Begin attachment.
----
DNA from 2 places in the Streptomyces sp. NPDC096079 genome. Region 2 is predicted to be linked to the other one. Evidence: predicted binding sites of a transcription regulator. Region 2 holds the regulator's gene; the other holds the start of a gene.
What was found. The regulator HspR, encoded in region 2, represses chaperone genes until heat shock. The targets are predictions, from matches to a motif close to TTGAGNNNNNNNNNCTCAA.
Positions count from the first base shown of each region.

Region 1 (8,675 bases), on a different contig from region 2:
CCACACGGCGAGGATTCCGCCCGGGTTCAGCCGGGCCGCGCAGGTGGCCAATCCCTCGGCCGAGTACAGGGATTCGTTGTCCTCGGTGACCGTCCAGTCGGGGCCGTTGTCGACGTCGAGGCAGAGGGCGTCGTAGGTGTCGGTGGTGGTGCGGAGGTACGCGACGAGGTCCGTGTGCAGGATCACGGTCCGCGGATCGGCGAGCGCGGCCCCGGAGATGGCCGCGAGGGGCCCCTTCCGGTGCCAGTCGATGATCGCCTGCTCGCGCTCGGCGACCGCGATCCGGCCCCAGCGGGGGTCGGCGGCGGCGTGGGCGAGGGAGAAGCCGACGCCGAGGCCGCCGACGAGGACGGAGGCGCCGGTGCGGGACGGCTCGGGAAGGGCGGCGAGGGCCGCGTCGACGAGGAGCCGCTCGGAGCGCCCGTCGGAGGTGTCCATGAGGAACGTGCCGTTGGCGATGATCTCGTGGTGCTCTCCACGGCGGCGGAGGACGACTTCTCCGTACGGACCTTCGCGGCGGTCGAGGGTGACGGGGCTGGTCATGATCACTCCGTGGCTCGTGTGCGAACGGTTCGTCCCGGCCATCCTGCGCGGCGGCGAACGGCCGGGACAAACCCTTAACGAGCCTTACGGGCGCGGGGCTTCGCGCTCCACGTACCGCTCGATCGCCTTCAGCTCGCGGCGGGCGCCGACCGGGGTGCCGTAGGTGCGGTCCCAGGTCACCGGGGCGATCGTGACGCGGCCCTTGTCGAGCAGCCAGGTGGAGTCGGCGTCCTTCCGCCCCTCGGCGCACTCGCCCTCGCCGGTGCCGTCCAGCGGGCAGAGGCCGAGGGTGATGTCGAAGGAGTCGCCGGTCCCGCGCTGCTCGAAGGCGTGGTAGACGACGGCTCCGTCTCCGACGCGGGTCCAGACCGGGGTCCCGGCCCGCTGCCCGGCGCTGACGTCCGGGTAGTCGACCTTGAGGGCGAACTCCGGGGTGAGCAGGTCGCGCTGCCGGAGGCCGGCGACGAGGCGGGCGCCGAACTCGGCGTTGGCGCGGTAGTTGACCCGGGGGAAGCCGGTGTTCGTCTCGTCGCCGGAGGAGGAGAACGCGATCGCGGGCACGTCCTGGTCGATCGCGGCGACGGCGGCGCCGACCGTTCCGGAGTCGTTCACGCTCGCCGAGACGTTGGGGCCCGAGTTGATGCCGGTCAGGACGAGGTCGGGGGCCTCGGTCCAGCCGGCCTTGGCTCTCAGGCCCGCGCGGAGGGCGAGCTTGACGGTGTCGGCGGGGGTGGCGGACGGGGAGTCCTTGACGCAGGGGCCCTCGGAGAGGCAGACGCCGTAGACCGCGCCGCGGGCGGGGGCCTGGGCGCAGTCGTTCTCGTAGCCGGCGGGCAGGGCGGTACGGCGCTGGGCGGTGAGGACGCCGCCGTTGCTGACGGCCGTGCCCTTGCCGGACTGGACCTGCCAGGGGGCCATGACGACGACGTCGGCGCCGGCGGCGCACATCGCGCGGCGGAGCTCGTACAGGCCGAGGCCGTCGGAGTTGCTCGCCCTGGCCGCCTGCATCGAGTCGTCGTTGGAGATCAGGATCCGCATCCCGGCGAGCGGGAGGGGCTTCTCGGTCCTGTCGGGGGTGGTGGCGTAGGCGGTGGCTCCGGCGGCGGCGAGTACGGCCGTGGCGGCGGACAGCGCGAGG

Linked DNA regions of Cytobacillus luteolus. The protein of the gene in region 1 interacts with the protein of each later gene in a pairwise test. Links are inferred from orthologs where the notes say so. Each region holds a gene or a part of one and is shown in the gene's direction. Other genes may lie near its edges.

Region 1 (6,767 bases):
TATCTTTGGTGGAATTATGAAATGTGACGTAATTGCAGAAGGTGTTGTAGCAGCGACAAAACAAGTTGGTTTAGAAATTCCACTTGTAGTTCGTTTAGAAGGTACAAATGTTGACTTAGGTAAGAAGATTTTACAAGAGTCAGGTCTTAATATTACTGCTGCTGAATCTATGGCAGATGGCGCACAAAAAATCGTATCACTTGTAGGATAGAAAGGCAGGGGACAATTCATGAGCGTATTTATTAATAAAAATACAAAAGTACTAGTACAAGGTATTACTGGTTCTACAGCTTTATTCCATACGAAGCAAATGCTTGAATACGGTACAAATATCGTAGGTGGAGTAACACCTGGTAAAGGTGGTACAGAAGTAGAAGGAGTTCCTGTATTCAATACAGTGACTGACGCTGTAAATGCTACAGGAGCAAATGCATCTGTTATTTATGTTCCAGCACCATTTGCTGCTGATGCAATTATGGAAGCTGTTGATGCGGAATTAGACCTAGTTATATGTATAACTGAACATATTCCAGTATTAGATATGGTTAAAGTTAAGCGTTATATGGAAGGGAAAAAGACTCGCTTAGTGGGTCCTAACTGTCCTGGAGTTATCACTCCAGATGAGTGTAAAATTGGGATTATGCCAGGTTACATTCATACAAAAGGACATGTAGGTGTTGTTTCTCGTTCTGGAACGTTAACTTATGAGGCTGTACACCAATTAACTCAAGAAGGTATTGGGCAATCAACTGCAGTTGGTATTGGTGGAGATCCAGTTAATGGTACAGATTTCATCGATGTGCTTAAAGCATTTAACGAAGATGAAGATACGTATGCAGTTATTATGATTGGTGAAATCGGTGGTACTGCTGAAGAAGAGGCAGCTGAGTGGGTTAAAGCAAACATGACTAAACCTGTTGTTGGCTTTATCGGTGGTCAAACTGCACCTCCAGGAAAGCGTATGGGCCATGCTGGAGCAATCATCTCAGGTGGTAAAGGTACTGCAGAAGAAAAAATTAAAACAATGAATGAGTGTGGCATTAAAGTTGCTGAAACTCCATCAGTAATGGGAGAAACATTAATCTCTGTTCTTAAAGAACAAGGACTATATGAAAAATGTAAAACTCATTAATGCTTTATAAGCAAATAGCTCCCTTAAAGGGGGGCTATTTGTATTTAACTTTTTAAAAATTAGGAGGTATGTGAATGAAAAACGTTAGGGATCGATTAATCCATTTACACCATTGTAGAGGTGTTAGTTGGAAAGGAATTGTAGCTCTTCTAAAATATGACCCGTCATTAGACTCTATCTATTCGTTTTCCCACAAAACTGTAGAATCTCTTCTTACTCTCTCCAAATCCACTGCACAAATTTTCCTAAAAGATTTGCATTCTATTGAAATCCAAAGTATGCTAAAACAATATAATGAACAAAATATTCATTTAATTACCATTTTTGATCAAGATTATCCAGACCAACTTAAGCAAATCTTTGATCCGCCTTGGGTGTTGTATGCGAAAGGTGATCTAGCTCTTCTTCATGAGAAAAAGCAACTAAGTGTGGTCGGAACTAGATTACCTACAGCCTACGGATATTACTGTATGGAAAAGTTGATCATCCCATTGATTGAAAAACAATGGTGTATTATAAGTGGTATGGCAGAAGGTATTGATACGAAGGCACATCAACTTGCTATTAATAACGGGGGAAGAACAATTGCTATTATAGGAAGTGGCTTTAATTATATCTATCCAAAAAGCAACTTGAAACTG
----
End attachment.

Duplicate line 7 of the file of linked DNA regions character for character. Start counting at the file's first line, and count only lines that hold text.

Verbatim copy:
Region 1 (6,767 bases):